On June 21, at the Vancouver Public Library’s main branch, I spoke at a presentation ceremony for BC’s 2022 George Woodcock Lifetime Achievement Award for the literary arts. The same ceremony presents the province’s George Ryga Award for Social Awareness in Literature.
Here I am with VPL chief librarian Christina de Castell (centre) and 2022 Ryga Award winner Alexandra Morton, honoured for her book Not on My Watch about the danger posed to BC’s wild salmon by open-net fish farming.
You can read my talk here, along with an assessment of my work by George Woodcock himself from the 1990s.
An account of the inspiration for, and writing of, a poem of mine is featured on the website for the Waterloo, Ontario-based literary magazine, The New Quarterly. TNQ’s website includes a section called “Finding the Form”, and in June the magazine posted there my tale of how I came to write “Papyrus,” a poem published in TNQ’s issue no 162 (Spring 2022).
I will be part of the ALL-STAR READING on Saturday evening, June 25 at Nelson, BC’s Elephant Mountain Literary Festival. The event, 7:30 to 9:30 pm, also features Fernie, BC novelist and memoirist Angie Abdou, Vancouver, BC fiction writer Shaena Lampert, and UBC tree biologist Suzanne Simard. Lampert is the 2022 EMLF writer-in-residence.
The ALL-STAR READING will be held at the Prestige Lakeside Resort, 701 Lakeside Drive.
Admission is $20. Tickets are available on the EMLF website, emlfestival.com
On March 11, I was delighted to learn that I had been given BC’s 2022 George Woodcock Lifetime Achievement Award.
Since 1994, the prize has honoured an outstanding literary career in the province. The award, which comes with a $5,000 honorarium, is presented jointly by the City of Vancouver, Vancouver Public Library, and BC BookWorld, partnered with the Writersʼ Trust of Canada and Yosef Wosk.(more…)
The Spring 2022 issue of Eastern Washington University’s literary magazine, Willow Springs, includes a long poem of mine, “Poems in Winter.”
Along with accepting the poem, the editors asked for a recording of me reading it, plus a written discussion of it for their website. Formerly, they also asked authors what they are currently reading. Their new question asks writers to talk about a favourite thing under the heading “Music, Food, Booze, Tattoos, Kittens, etc.” I wrote about how good a snack tastes at the top of the Nelson cross-country ski club’s Clearwater trail, which is 7 km of relentless climbing.
The Willow Springs material can be accessed HERE.
In September, I was pleased to be asked to help celebrate Winnipeg’s Turnstone Press’ 45th anniversary by participating in an online reading series.
In the video, I read brief excerpts from my two books published by Turnstone.(more…)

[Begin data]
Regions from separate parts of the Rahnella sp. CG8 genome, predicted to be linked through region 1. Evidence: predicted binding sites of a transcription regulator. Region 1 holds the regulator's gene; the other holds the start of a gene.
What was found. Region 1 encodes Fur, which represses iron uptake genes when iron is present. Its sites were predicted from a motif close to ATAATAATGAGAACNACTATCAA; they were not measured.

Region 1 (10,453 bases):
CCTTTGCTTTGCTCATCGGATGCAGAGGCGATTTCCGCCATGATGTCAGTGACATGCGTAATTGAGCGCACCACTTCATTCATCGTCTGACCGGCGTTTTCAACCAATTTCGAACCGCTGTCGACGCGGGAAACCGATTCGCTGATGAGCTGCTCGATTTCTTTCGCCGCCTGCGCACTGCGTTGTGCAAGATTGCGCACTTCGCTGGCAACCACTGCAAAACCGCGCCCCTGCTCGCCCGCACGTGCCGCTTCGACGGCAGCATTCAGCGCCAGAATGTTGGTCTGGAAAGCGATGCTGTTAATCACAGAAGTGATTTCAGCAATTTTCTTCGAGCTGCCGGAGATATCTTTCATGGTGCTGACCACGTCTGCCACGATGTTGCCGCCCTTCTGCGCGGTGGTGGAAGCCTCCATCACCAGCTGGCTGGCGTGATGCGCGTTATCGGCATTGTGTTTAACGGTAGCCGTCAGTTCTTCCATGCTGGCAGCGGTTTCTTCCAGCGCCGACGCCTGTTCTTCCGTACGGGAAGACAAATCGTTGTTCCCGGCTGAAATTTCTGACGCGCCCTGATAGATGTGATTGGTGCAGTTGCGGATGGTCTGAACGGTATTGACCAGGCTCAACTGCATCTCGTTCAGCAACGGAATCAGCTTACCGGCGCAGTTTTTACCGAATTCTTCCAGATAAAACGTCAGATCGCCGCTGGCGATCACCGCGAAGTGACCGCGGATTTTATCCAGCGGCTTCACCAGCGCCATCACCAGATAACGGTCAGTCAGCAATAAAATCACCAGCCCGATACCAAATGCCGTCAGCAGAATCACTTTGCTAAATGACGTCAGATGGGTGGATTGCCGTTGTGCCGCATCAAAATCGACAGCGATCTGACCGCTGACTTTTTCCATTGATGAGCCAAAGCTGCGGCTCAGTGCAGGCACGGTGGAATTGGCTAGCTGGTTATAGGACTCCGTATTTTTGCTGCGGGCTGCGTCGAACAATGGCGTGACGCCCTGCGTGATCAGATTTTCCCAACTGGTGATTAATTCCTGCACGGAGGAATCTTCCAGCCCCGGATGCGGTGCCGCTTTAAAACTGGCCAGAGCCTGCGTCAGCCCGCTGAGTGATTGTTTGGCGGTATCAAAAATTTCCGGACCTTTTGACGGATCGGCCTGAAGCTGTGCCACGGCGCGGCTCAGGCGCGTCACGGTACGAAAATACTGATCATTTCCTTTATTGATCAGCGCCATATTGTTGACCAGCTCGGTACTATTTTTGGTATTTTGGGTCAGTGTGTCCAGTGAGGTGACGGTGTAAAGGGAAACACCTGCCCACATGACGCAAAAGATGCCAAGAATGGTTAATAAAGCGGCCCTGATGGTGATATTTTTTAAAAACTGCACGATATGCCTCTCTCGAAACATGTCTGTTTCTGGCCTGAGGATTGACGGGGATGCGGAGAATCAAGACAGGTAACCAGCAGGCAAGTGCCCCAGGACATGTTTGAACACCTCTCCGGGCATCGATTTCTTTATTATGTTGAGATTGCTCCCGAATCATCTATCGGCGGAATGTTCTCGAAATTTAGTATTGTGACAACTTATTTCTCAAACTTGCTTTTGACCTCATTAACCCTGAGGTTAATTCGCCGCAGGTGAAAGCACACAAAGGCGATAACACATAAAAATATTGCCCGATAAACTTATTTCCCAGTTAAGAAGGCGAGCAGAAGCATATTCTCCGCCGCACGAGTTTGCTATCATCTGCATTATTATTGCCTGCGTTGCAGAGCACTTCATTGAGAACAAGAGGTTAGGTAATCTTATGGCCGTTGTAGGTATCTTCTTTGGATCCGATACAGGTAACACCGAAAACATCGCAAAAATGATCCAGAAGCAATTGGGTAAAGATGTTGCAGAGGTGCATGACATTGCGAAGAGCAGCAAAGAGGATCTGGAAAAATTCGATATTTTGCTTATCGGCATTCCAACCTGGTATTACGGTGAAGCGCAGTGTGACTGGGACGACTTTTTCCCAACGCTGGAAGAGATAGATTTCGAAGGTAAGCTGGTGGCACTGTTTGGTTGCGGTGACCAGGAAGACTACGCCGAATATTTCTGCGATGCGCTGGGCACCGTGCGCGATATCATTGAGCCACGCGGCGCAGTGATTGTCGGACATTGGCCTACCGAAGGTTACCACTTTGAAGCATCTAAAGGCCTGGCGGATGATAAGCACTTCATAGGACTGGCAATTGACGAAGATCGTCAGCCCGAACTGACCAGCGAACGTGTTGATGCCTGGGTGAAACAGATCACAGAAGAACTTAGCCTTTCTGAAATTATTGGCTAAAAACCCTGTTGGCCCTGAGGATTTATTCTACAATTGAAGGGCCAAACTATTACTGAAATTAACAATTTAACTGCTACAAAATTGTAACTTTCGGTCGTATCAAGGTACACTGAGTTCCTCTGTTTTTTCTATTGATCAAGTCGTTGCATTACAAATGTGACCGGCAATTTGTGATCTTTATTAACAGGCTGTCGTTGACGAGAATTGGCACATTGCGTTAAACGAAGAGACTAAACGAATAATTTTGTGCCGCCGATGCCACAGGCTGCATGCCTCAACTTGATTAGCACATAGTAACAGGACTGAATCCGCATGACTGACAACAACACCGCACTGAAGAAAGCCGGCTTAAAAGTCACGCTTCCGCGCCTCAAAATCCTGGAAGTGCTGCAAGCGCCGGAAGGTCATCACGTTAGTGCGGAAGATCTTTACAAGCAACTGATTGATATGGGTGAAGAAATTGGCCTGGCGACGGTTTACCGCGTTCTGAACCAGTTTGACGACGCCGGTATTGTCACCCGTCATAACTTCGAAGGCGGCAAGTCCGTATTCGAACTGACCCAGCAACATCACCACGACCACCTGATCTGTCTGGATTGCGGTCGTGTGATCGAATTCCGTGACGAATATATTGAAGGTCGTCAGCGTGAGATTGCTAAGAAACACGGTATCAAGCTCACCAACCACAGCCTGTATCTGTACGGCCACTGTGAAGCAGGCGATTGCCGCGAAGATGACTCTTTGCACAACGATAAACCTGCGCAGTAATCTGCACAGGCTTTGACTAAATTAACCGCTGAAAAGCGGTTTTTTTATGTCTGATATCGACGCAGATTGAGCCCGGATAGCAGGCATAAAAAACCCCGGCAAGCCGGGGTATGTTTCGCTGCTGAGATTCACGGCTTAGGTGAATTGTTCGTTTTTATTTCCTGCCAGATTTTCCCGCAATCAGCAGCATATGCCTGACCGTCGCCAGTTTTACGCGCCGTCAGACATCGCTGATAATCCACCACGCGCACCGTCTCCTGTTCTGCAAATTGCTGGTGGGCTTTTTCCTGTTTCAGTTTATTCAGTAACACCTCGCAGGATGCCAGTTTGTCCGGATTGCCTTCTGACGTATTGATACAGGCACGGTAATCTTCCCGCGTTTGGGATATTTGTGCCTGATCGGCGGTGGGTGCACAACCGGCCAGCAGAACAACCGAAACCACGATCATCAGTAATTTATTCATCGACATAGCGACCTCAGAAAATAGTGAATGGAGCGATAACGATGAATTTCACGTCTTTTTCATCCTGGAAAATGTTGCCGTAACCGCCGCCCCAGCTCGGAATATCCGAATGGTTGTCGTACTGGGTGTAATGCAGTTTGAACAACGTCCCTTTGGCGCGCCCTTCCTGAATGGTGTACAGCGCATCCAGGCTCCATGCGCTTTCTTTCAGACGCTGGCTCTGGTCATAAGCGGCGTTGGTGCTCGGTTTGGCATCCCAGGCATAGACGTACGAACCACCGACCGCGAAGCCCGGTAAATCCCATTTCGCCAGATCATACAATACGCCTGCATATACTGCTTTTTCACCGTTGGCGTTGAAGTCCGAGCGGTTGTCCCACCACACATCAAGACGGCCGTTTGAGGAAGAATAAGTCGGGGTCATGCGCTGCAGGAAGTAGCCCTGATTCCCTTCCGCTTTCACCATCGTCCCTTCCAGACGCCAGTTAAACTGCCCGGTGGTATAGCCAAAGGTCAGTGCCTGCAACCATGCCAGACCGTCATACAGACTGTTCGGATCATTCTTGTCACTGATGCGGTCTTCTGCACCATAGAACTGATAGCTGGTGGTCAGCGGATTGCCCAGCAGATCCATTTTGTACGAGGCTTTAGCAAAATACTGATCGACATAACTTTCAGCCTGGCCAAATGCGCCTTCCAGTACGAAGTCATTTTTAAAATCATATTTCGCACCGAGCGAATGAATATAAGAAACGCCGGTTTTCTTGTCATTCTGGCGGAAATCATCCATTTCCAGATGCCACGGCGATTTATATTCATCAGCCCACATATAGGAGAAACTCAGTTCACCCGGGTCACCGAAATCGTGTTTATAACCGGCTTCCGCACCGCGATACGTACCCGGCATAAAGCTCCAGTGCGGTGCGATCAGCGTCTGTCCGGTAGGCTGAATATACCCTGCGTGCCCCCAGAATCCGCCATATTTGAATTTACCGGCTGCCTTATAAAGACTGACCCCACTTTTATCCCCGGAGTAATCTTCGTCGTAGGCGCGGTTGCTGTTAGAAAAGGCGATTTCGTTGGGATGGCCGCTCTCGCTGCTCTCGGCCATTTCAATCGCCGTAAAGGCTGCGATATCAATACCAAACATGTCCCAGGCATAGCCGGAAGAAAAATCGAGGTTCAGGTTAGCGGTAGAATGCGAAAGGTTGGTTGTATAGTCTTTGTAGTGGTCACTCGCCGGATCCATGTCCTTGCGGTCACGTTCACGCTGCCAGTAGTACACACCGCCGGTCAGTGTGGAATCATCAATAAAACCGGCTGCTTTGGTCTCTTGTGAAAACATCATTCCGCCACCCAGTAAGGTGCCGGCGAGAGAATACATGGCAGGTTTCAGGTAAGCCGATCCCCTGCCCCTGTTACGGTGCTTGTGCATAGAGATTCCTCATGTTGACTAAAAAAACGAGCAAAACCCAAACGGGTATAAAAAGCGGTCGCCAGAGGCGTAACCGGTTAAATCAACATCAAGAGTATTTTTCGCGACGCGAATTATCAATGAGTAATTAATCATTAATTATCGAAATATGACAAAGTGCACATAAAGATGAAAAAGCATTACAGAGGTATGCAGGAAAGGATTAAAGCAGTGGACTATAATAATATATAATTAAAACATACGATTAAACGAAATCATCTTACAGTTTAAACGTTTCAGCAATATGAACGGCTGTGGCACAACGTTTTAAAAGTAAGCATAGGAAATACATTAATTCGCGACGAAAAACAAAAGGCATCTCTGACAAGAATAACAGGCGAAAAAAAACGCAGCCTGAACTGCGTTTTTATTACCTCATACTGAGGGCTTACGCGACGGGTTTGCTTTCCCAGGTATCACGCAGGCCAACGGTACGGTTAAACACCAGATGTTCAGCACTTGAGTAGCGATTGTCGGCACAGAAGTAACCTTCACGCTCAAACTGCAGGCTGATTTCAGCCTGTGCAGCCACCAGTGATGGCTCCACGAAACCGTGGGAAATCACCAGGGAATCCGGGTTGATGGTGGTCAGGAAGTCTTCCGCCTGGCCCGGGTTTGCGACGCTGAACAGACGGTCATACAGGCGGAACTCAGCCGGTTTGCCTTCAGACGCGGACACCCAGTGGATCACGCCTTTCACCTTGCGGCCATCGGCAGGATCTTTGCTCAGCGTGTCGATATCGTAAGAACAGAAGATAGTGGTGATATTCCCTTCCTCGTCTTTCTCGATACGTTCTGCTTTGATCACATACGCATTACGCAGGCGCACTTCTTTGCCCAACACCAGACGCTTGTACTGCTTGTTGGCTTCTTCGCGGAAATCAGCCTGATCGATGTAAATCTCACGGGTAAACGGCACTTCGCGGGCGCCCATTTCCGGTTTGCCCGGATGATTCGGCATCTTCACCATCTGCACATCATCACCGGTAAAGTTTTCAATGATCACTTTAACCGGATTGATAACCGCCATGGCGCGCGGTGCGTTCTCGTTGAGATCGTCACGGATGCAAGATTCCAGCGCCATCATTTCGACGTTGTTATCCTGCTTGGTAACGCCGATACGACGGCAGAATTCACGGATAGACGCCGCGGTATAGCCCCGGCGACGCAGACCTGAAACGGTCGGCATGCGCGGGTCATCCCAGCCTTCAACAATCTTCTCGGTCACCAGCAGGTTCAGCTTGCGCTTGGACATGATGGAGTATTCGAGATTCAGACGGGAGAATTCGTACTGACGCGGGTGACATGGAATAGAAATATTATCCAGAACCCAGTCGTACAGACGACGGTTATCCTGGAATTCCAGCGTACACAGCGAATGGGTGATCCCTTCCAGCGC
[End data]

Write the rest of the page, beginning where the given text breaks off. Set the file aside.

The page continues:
I was pleased to learn in late August that a suite of my poems was one of five finalists for ELQ/Exile Literary Quarterly’s annual Gwendolyn MacEwan Poetry Prize. My entry, titled “Papyrus Requiem” consisted of a series of elegies for my long-time close friend and fellow writer, the California poet Dennis Saleh, who died in November 2020.
Winner this year was Yvonne Blomer, the fourth Victoria BC poet laureate, 2015-2018.
I had won the Prize in 2015 with a long poem on some aspects of the Grail myth, “The Question.” The following year my entry was shortlisted in the competition’s Best Poem category.
On May 30 at 1 pm PDT, I’ll be one of five readers presenting our work on Sheri-D Wilson’s Dogwood Rose Reading Series. Sheri-D started the series to encourage literary connections between BC and Alberta.
Reading with me also representing BC will be Joseph Dandurand, who was the 2019 Vancouver Public Library Indigenous storyteller-in-residence. Representing Alberta will be 2016-2018 Calgary poet laureate Micheline Maylor, current Calgary poet laureate Natalie Meisner, and Lethbridge editor and author Yvonne Trainer.
After the May 30 reading, the event will be archived on the Dogwood Rose Reading Series YouTube channel.
On May 13, I was interviewed by Calgary author and professor Aaron Giovannone for his podcast “Sweater Weather”. The interview covered material arising from my 2018 essay collection, If You’re Not Free at Work, Where Are You Free: Literature and Social Change (Guernica Editions). Aaron had me read two poems: “The Country of Everyday: Literary Criticism” from my 1974 poetry collection, For and Against the Moon (Macmillan of Canada), and “O Calgary” from my latest collection, Watching a Man Break a Dog’s Back: Poems for a Dark Time (Harbour, 2020).
Video and audio of the interview is available here. (The interview is available on many platforms.)(more…)
I was happy to learn March 31 that my entry in the Malahat Review’s 2021 Long Poem Prize, judged anonymously, was shortlisted.
I had sent along a selection of poems from a series I wrote about the effects of the COVID-19 pandemic on the countryside. Entries were to be between 10 and 20 pages of 36 lines per page. Out of 238 entries this year, eight were named as finalists, including mine. Two of the finalists, to be announced April 6, will be published in the magazine’s summer issue.